OpenAI, the company that owns ChatGPT, has released an official guide for using its wildly popular chatbot in the classroom.
The new “Teaching with AI” guide is intended to arm educators with all the information they need to start using ChatGPT in their work. It includes practical starting points like suggested ChatGPT prompts, as well as background information such as how ChatGPT works and an explanation of some of its limitations.
It also features a handful of real world examples of teachers using ChatGPT with their students, highlighting how the chatbot could be used to stand in for a debate partners, help non-English speakers with their grammar, and – maybe controversially – build tests.
Schools Pull Major AI U-Turn Before New Year
Of course, ChatGPT being used in schools is nothing new. For students, generative AI tools have essentially replaced the bright yellow Cliff Notes books of the past, providing them with a “helping hand,” shall we say, when studying for tests and writing essays. As new technologies go, it has been controversial at times, especially given how hard it is to accurately detect ChatGPT plagiarism.
More recently, though, schools have started to jump on the bandwagon. With the new academic year now upon us, some US schools are promoting ChatGPT in the classroom. It's a U-turn compared to the spring semester, when all the buzz in education was about banning ChatGPT.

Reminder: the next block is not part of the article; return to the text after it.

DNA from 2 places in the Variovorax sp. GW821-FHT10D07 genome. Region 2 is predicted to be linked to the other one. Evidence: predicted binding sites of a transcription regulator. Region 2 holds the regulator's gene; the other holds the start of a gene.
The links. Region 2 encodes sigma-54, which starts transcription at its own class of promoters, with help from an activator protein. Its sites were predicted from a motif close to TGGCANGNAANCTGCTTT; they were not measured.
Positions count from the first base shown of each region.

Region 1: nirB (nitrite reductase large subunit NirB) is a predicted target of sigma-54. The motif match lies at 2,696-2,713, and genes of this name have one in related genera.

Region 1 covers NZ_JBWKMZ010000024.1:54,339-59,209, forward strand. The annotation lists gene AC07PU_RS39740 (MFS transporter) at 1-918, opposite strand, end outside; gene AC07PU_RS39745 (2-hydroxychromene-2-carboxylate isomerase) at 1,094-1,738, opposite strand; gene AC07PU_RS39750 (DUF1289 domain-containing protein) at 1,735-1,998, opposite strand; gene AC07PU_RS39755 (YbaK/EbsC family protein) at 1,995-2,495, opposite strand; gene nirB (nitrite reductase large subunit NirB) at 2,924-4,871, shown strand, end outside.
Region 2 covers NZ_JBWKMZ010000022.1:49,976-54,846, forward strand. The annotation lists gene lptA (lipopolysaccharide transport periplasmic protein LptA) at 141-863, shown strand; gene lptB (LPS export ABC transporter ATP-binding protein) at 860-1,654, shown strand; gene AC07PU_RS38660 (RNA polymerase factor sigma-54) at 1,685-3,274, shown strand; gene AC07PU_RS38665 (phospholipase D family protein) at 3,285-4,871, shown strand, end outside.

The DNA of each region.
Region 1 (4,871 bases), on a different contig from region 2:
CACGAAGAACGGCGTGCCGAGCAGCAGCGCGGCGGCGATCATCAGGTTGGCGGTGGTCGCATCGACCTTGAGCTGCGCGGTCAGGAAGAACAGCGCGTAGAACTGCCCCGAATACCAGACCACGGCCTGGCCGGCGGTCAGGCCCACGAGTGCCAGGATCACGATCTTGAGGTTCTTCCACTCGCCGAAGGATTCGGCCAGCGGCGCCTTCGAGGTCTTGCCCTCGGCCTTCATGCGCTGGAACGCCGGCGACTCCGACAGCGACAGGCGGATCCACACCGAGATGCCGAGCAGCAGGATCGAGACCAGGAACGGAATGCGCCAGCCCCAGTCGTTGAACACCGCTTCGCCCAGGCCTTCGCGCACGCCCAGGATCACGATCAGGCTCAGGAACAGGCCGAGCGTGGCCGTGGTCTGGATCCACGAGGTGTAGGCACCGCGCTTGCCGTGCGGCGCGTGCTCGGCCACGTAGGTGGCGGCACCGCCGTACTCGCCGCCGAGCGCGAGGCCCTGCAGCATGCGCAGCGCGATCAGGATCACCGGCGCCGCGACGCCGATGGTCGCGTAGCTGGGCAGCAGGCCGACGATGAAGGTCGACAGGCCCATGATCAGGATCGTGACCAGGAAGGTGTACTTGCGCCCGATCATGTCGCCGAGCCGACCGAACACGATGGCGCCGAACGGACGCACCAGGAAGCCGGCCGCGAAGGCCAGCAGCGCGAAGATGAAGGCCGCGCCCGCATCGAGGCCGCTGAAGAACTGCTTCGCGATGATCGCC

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With its new Teaching with AI guide, OpenAI seems to want to seize on the recent positive momentum shift and continue moving away from the ide that it basically helps students cheat more easily.
Examples of ChatGPT in Schools
While we were skeptical at first, some of the examples given by OpenAI of ChatGPT being used in schools are actually pretty interesting. Arguably the most insightful use case comes from Geetha Venugopal, a high school computer science teacher at the American International School in Chennai, India.
She reports that she uses ChatGPT to help students develop their critical reasoning and fact checking skills, noting that the chatbot's occasional unreliability encourages them to confirm information with primary sources and carefully consider what kind of information they can trust on the internet.
Beyond that, the guide also highlights how teachers can ask ChatGPT to take on the persona of a student and help them create more accessible quiz questions and lesson plans.
Guide Backed Up By New FAQ
In addition to the Teaching with AI guide, OpenAI has also bolstered its informational arsenal with a dedicated new Educator FAQ section. In this, it directly addresses some of the more obvious questions surrounding AI detectors and plagiarism, saying point blank that such tools do not yet work to a reliable standard.
“While some (including OpenAI) have released tools that purport to detect AI-generated content, none of these have proven to reliably distinguish between AI-generated and human-generated content,” it writes.
The company is referring to its own failed Text Classifier plagiarism tool, which was recently pulled due to its unreliability. Instead, the company is now simply promoting an open conversation between teachers and students surrounding AI use as the best line of defense against out and out plagiarism.
We'd broadly second that, as our experiences suggests a well-trained human eye should be able to spot many instances of AI plagiarism – and there are plenty of great free AI training courses you can try to improve your overall knowledge of the booming technology.